Why you should run your company like a professional sports team
Companies of the future should take a page out of the sports playbook.
When it comes down to it, recruiting and retaining top talent shouldn’t look all that different than recruiting and retaining top talent for a professional baseball team.
Yes you need a lot of team players, but ensuring you have the right players at the right time, in the right positions ultimately makes the difference between success and failure.
Some will lead your team. Some will fill in gaps while others are injured. Some will be brought in for a very specific, focused purpose while others will simply play a supporting role. But all play an important role in order to build a cohesive, winning team who play with energy, focus and passion, all driven towards the same goal.
So let’s build a team that gives you the greatest chance of hoisting that championship trophy
Position Players: These high-performing athletes play the same position pretty much every day. They provide leadership, continuity and set the culture of the team. They play important roles on the field, on the sidelines and in the locker room to keep everything pointed in the right direction. These people are the back-bone of any company. Most are in for the long haul and provide the strategic vision and inspiration for the company. We often call these ‘permanent’ employees.
It’s worth noting though that even these players aren’t ‘permanent’. No one these days can be considered permanent. From time-to-time the team must be taken in a different direction, a rebuild so-to-speak, which ultimately requires retiring or replacing some or all of the old guard.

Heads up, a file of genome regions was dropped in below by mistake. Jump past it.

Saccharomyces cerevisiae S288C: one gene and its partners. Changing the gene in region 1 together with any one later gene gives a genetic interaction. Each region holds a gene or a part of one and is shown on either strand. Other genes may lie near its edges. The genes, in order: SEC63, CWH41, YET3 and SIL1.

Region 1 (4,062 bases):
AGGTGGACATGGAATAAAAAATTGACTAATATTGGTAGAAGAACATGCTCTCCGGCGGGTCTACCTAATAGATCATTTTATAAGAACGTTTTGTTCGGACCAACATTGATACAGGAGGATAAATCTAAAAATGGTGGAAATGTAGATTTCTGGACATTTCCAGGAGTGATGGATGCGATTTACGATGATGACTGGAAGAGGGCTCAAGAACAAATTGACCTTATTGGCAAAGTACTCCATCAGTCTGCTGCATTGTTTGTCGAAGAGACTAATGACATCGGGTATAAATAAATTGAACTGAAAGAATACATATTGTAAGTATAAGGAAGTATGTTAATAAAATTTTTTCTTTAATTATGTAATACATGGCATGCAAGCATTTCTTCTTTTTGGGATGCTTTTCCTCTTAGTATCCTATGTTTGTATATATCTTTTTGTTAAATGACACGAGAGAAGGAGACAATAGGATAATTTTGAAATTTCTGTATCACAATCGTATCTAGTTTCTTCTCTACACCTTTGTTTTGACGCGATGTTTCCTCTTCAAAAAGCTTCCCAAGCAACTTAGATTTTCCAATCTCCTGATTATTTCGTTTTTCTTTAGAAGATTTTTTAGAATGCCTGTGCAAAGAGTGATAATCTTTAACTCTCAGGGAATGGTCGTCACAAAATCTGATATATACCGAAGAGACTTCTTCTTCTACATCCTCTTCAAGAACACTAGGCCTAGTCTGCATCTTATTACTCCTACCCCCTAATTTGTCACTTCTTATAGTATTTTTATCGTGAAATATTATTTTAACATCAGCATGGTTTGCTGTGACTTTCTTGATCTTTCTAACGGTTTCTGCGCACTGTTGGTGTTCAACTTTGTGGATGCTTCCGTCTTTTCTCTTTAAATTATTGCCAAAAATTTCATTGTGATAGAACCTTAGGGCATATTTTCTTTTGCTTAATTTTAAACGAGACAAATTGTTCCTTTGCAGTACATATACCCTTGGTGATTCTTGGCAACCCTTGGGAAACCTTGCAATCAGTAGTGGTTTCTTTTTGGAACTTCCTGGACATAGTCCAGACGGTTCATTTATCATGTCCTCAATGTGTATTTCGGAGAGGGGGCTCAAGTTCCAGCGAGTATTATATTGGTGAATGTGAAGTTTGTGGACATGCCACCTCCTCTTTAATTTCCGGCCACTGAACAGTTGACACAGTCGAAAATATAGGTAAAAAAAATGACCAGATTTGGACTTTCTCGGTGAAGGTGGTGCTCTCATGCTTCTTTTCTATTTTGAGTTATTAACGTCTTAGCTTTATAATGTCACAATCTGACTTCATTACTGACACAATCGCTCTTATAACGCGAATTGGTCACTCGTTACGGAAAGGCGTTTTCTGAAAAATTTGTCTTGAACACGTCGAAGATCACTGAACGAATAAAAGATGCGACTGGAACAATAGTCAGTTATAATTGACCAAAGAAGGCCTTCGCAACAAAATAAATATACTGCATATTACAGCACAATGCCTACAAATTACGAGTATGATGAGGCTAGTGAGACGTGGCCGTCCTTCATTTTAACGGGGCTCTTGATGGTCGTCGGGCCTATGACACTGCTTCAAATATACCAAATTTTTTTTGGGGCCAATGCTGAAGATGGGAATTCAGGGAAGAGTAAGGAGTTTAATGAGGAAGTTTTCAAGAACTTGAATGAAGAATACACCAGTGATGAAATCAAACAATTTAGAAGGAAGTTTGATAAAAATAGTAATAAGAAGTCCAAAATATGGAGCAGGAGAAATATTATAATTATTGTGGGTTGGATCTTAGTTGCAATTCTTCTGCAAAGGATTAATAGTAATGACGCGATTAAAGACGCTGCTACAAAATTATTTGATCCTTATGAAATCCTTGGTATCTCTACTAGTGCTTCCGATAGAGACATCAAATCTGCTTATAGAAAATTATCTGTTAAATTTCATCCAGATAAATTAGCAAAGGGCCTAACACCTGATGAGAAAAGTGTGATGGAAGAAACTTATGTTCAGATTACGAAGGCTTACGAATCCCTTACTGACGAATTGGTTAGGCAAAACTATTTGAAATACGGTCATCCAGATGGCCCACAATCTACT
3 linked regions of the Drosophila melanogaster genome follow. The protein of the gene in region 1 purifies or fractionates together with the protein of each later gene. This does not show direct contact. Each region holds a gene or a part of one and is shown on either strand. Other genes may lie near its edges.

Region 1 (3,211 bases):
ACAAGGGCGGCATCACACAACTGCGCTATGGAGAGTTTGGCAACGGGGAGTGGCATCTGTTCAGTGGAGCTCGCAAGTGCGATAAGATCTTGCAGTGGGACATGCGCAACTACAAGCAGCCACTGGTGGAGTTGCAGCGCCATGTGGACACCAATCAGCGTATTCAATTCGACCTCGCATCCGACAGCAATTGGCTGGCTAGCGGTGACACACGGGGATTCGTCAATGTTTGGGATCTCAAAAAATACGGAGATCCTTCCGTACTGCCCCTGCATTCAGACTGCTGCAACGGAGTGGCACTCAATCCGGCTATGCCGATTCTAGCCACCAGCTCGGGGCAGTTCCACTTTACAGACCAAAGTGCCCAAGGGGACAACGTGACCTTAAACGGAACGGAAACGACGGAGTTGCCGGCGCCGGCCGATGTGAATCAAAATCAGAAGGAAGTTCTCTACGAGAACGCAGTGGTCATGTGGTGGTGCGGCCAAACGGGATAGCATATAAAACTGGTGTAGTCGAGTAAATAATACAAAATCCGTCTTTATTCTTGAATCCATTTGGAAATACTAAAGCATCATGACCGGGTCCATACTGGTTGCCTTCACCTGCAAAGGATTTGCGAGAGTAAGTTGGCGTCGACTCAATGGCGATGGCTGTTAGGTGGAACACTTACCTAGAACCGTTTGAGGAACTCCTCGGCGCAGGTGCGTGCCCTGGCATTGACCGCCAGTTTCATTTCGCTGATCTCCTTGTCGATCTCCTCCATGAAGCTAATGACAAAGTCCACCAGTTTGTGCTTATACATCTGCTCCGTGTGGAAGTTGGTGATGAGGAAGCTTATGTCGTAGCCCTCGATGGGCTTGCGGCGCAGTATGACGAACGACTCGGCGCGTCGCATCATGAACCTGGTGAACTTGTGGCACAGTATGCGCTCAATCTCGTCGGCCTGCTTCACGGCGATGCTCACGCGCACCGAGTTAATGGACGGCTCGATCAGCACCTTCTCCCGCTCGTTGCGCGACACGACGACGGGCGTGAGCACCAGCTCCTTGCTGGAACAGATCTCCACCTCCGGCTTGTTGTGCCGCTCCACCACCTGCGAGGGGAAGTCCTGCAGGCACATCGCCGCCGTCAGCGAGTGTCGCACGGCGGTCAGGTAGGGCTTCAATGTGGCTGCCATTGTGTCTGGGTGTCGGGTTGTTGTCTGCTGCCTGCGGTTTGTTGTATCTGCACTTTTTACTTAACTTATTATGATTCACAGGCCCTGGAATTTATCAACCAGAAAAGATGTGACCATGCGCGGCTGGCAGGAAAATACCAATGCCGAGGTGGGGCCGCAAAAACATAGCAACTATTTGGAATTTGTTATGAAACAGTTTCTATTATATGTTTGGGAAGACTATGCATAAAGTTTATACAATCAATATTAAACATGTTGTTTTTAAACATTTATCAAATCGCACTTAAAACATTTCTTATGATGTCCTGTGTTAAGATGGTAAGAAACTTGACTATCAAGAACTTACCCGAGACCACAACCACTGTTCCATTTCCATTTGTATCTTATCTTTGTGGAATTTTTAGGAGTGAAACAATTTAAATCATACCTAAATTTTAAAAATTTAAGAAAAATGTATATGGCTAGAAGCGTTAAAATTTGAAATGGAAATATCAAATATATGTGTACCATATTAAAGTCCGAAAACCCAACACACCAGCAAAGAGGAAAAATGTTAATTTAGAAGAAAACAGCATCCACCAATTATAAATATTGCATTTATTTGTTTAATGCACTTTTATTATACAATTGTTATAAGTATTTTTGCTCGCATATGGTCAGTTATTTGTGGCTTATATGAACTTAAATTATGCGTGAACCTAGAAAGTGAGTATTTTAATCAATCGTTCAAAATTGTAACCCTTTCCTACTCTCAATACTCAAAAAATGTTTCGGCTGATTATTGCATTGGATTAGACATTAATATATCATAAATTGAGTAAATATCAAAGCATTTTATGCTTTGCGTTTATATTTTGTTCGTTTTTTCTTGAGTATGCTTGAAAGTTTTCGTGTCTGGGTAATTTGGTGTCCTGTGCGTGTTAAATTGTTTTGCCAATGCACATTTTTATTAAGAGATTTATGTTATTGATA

Starting Pitchers: These valued players are critical to the success of the team. They are highly specialized and play a consistent role that oftentimes can make or break a game. They don’t play every day but find themselves in a regular rotation.
In a company, these functional specialists are often brought in for a long period of time on a regular part-time basis. Think of a part-time CFO, or an HR executive that a company needs, but not in a full-time capacity. It’s critical to have this expertise on the team. You just don’t need it every day.
Bullpen: These high-performing athletes typically don’t take a regular shift, and while they may be part of a consistent rotation, they are no less important to the success of a team. When they are called upon to play, it’s typically only for a very short period time to fulfill a very specific objective.
In a company, these specialized functional executives are often brought in for a finite amount of time to solve a burning issue or complete a critical exercise. Perhaps a company needs an expert facilitator to support its strategic planning efforts, or a senior digital marketing expert to overhaul its marketing strategy, introduce new technologies and tools to support the plan, and hire someone to lead execution. Think of an elite closer in baseball. Oftentimes they’re only on the field for one inning but that one appearance could radically change the outcome of the game.